BosonSampling with lost photons
Author(s)Aaronson, Scott; Brod, Daniel J.
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BosonSampling is an intermediate model of quantum computation where linear-optical networks are used to solve sampling problems expected to be hard for classical computers. Since these devices are not expected to be universal for quantum computation, it remains an open question of whether any error-correction techniques can be applied to them, and thus it is important to investigate how robust the model is under natural experimental imperfections, such as losses and imperfect control of parameters. Here, we investigate the complexity of BosonSampling under photon losses, more specifically, the case where an unknown subset of the photons is randomly lost at the sources. We show that if k out of n photons are lost, then we cannot sample classically from a distribution that is 1/n[superscript Θ(k)] close (in total variation distance) to the ideal distribution, unless a BPP[superscript NP] machine can estimate the permanents of Gaussian matrices in n[superscript O(k)] time. In particular, if k is constant, this implies that simulating lossy BosonSampling is hard for a classical computer, under exactly the same complexity assumption used for the original lossless case.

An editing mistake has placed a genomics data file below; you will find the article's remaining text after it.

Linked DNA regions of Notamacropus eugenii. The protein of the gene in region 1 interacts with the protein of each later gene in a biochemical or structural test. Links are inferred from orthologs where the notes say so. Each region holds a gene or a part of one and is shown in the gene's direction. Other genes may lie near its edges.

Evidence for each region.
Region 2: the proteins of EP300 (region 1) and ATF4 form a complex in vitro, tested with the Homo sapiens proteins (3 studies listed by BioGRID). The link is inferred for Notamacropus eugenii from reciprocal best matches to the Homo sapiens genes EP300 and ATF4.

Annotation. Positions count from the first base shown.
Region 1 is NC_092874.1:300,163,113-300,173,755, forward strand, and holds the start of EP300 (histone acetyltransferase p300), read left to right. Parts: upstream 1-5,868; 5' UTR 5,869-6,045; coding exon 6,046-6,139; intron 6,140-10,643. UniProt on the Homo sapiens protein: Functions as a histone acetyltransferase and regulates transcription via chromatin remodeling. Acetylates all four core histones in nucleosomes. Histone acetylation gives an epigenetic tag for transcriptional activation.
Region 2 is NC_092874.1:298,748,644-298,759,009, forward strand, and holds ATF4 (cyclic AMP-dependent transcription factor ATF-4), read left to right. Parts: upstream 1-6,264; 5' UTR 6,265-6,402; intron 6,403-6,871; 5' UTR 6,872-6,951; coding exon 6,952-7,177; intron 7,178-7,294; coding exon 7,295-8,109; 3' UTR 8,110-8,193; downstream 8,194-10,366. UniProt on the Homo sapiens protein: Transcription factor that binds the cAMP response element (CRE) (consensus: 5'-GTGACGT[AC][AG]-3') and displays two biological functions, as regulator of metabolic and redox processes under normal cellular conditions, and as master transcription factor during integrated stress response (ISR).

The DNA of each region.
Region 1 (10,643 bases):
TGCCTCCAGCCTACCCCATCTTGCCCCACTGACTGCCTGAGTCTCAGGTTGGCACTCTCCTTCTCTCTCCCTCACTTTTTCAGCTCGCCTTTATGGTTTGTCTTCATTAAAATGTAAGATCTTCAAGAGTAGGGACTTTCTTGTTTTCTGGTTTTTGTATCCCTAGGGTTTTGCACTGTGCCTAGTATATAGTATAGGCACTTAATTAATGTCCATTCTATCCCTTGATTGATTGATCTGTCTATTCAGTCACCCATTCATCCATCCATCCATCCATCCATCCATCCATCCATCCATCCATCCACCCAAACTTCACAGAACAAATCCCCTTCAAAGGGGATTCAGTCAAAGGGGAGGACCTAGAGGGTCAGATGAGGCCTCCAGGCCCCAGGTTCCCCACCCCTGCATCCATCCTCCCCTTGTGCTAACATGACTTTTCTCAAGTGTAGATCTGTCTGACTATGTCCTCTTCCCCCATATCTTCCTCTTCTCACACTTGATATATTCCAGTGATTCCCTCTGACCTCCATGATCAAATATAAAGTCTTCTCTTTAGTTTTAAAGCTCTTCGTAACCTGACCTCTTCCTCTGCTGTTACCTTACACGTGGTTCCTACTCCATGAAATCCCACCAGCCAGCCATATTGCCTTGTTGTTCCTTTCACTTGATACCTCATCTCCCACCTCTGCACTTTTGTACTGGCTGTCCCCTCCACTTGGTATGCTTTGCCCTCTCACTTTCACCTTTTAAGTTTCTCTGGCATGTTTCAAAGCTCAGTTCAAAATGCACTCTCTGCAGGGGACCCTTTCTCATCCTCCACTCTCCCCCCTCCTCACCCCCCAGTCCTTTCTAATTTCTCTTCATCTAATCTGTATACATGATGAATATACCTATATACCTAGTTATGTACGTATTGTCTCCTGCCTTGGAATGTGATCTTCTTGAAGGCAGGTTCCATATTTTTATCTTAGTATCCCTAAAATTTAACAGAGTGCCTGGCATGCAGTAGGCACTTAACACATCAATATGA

DepartmentMassachusetts Institute of Technology. Department of Electrical Engineering and Computer Science
Physical Review A
American Physical Society
Aaronson, Scott, and Daniel J. Brod. "BosonSampling with lost photons." Phys. Rev. A 93, 012335 (January 2016). © 2016 American Physical Society
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